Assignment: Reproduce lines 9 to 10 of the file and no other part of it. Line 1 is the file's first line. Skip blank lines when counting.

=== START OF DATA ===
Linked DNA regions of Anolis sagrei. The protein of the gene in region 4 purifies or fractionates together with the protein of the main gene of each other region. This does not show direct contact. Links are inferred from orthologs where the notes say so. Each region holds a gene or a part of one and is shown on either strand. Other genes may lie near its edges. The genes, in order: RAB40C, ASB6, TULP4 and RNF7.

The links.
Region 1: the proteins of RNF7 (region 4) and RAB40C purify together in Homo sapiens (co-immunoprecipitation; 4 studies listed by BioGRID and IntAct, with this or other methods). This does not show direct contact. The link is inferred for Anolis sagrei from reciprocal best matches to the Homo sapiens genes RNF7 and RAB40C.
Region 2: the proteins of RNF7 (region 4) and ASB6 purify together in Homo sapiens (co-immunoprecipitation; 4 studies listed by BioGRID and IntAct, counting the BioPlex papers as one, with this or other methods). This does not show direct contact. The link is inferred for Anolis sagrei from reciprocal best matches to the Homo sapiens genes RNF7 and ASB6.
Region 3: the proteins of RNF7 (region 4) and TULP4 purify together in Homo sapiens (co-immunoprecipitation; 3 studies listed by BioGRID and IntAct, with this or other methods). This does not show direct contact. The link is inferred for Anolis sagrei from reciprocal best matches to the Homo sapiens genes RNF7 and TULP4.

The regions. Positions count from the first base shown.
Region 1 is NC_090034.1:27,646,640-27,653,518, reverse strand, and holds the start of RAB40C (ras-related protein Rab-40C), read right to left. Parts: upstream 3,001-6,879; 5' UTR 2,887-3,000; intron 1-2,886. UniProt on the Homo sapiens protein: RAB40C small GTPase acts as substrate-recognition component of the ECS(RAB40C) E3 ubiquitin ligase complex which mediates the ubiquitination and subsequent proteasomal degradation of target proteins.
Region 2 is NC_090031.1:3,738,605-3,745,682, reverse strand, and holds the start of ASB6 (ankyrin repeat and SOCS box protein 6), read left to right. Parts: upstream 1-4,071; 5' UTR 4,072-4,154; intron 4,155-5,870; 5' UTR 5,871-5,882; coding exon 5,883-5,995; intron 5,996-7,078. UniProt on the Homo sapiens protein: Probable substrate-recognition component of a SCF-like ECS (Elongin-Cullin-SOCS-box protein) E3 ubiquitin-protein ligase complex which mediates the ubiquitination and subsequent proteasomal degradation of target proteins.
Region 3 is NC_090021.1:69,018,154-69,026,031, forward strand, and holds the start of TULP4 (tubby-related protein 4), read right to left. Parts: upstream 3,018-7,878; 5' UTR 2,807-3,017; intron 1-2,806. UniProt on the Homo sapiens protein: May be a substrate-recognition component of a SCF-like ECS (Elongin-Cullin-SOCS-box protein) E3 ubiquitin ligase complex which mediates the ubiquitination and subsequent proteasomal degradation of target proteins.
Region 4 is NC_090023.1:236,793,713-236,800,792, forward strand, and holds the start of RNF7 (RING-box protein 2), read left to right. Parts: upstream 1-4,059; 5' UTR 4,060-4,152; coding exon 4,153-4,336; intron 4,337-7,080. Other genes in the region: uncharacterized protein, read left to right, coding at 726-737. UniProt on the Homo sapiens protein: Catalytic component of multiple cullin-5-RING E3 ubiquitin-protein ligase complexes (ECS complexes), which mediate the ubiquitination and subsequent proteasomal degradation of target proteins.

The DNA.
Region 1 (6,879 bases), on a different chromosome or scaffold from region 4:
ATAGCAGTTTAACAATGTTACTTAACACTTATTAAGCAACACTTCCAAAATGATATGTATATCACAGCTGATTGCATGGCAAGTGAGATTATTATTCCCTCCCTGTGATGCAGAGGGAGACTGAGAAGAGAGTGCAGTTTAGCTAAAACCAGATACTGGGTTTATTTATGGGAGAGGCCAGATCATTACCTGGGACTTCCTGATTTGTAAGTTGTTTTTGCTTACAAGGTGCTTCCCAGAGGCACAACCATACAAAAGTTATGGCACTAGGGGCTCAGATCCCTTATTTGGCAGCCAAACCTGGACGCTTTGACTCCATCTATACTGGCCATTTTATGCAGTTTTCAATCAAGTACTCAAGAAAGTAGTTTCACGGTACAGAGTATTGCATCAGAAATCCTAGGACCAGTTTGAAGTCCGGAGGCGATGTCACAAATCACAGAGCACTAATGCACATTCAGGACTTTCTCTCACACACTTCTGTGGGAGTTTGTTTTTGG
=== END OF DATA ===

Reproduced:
Region 3 is NC_090021.1:69,018,154-69,026,031, forward strand, and holds the start of TULP4 (tubby-related protein 4), read right to left. Parts: upstream 3,018-7,878; 5' UTR 2,807-3,017; intron 1-2,806. UniProt on the Homo sapiens protein: May be a substrate-recognition component of a SCF-like ECS (Elongin-Cullin-SOCS-box protein) E3 ubiquitin ligase complex which mediates the ubiquitination and subsequent proteasomal degradation of target proteins.
Region 4 is NC_090023.1:236,793,713-236,800,792, forward strand, and holds the start of RNF7 (RING-box protein 2), read left to right. Parts: upstream 1-4,059; 5' UTR 4,060-4,152; coding exon 4,153-4,336; intron 4,337-7,080. Other genes in the region: uncharacterized protein, read left to right, coding at 726-737. UniProt on the Homo sapiens protein: Catalytic component of multiple cullin-5-RING E3 ubiquitin-protein ligase complexes (ECS complexes), which mediate the ubiquitination and subsequent proteasomal degradation of target proteins.